What the temple meant for Israel is clear from the gospel we have read. Jesus’s cleansing confirms the temple’s holiness. At the same time his words proclaim that the temple itself is a symbol of a greater reality. His challenge, ‘Pull down this temple, and I shall raise it up again in three days’, was a powerful provocation: it constituted the main accusation against him before Pilate. Faced with it, Jesus remained silent. What he had said couldn’t be explained. It had to be lived, manifested. When he rose on the third day, ‘according to the Scriptures’, the disciples understood what he had meant. It is Jesus’s Body, now, that is the definitive temple, an inexhaustible source of life-giving water that reforms our existence. This water reaches into our own dead seas, the areas of our life that are salt-poisoned and sterile. The water produces fruit for food, leaves for healing. It does not just wash over us. Mysteriously it wells up within us.
John tells us that Jesus once, on the last day of the feast of booths, stood in the middle of the temple and cried out: ‘Whoever believes in me, out of his heart shall flow rivers of living water’ (7.38). In baptism we were incorporated into Jesus’s Body. We have, as Paul tells us, become the temple of the Lord. Thus Ezekiel’s vision is also a description of what we ourselves must be, bearers of hope, of life into what is deadly, of light into what is dark.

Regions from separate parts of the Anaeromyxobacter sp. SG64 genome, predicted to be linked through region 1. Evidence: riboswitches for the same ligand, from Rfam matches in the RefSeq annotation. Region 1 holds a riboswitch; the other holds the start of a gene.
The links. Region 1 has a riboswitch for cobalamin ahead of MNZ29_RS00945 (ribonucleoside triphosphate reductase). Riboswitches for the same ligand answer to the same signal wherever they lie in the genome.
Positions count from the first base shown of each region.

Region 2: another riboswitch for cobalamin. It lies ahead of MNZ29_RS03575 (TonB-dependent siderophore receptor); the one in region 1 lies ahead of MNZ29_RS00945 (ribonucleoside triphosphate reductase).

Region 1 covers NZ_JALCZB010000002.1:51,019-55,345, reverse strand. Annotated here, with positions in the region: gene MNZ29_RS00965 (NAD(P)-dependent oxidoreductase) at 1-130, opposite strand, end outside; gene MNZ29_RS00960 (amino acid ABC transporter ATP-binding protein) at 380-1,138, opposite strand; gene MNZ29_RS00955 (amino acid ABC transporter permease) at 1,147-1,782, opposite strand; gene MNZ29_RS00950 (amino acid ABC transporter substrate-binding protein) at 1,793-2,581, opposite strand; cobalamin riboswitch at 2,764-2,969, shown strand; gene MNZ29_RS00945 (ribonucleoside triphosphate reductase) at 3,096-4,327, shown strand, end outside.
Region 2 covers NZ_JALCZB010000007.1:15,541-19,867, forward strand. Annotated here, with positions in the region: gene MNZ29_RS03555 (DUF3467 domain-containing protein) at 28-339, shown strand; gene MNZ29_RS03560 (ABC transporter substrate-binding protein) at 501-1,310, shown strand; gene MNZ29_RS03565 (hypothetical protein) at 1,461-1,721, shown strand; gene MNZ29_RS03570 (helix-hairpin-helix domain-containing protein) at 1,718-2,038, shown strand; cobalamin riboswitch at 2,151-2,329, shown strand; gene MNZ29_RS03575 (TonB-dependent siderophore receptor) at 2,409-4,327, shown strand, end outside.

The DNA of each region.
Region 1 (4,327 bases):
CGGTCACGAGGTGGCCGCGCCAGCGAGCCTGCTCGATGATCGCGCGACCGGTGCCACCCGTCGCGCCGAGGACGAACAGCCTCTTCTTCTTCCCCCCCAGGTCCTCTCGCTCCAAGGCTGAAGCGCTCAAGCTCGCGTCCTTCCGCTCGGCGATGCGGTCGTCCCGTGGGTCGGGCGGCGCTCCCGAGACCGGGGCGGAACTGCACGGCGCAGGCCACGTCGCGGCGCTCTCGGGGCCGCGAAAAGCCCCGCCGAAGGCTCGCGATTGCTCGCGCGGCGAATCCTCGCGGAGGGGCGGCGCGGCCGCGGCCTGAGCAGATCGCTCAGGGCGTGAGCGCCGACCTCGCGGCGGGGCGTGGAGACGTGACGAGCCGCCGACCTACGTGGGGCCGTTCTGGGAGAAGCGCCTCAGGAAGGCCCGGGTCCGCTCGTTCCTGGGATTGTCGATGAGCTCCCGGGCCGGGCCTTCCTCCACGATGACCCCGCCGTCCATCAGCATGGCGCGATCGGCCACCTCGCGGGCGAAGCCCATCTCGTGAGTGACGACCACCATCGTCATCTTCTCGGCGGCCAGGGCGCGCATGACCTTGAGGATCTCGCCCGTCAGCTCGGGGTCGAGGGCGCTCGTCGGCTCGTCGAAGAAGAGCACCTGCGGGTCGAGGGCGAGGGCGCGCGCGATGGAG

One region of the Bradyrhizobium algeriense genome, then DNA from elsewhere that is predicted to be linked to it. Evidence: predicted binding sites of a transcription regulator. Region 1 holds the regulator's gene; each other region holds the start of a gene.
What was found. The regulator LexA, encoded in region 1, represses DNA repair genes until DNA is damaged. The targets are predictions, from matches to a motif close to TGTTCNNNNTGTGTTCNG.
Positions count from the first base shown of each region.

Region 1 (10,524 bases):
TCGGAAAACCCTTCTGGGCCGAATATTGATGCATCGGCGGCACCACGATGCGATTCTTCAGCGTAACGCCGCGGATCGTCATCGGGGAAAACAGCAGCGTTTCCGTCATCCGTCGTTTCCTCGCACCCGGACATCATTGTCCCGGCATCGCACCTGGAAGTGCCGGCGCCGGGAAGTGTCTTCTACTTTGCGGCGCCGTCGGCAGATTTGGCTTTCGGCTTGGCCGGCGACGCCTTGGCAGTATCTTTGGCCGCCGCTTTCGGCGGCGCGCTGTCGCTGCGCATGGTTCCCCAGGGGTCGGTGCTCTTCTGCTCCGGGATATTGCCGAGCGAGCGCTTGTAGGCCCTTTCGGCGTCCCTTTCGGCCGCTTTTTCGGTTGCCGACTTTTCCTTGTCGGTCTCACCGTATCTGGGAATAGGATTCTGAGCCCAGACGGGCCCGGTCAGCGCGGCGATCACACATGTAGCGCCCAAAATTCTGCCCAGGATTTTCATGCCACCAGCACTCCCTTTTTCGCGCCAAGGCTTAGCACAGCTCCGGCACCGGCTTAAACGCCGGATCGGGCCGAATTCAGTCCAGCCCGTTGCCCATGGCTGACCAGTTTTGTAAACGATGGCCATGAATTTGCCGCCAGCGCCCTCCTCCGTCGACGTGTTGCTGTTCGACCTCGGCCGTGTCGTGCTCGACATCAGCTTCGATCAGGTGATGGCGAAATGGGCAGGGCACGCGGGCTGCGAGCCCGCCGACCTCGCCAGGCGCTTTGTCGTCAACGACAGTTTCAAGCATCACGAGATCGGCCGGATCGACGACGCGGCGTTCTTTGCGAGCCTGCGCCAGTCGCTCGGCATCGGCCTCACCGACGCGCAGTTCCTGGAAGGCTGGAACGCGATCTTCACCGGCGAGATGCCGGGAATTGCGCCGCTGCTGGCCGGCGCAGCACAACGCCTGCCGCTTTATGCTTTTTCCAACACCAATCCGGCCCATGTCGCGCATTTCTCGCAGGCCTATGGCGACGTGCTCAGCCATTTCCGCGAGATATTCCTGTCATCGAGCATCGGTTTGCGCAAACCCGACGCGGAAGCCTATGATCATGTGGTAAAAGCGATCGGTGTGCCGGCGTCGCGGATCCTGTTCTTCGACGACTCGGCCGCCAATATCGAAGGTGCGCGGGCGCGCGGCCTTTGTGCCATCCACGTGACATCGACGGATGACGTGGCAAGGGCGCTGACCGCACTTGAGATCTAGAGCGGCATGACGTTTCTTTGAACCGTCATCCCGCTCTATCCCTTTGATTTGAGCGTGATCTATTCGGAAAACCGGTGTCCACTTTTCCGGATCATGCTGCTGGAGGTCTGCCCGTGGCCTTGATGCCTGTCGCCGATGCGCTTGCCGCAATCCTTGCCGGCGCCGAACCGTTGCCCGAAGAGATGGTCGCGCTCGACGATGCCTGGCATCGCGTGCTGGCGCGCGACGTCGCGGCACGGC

These days there is a tendency to cardamomify* the Christian proclamation. We might therefore profitably note how demanding the Church herself is when, through the liturgy, she shows us what we believe and what we are called to become. She presents us with a vision that reaches from the beginning to the end of time. Nature and grace, ecology and liturgy are woven together. We ourselves are incorporated into the life of God.
This way we get an inkling of what the Church really is, not an out-of-date institution that must be updated through bureaucratic committees, but a divine mystery that discreetly but effectively renews the world, renders fruitless land fruitful, and raises the dead. What counts is to find our way back to the source overflowing with living water, to clear mud, sand, and dead crows out of the fountainhead of grace, in order that it may flow freely.
Our cathedral, dedicated on this day in 2016, concretely represents for us this wellspring. Let us rejoice and give thanks for all the grace we receive in this place. And let us be its effective channels, extending out towards our own time’s salty wastelands.
*The reference is to a children’s book by Thorbjørn Egner, known and loved by all Norwegians: The Town of Cardamom. The police officer of Cardamom, Constable Bastian, sings a nice little song in which he sums up the law that holds the community together: ‘You shall not be a bother to others, but be pleasant and nice; beyond that, you can do as you please.’
Erastus Salisbury Field, The Garden of Eden (ca. 1860) in the Boston Museum of Fine Art.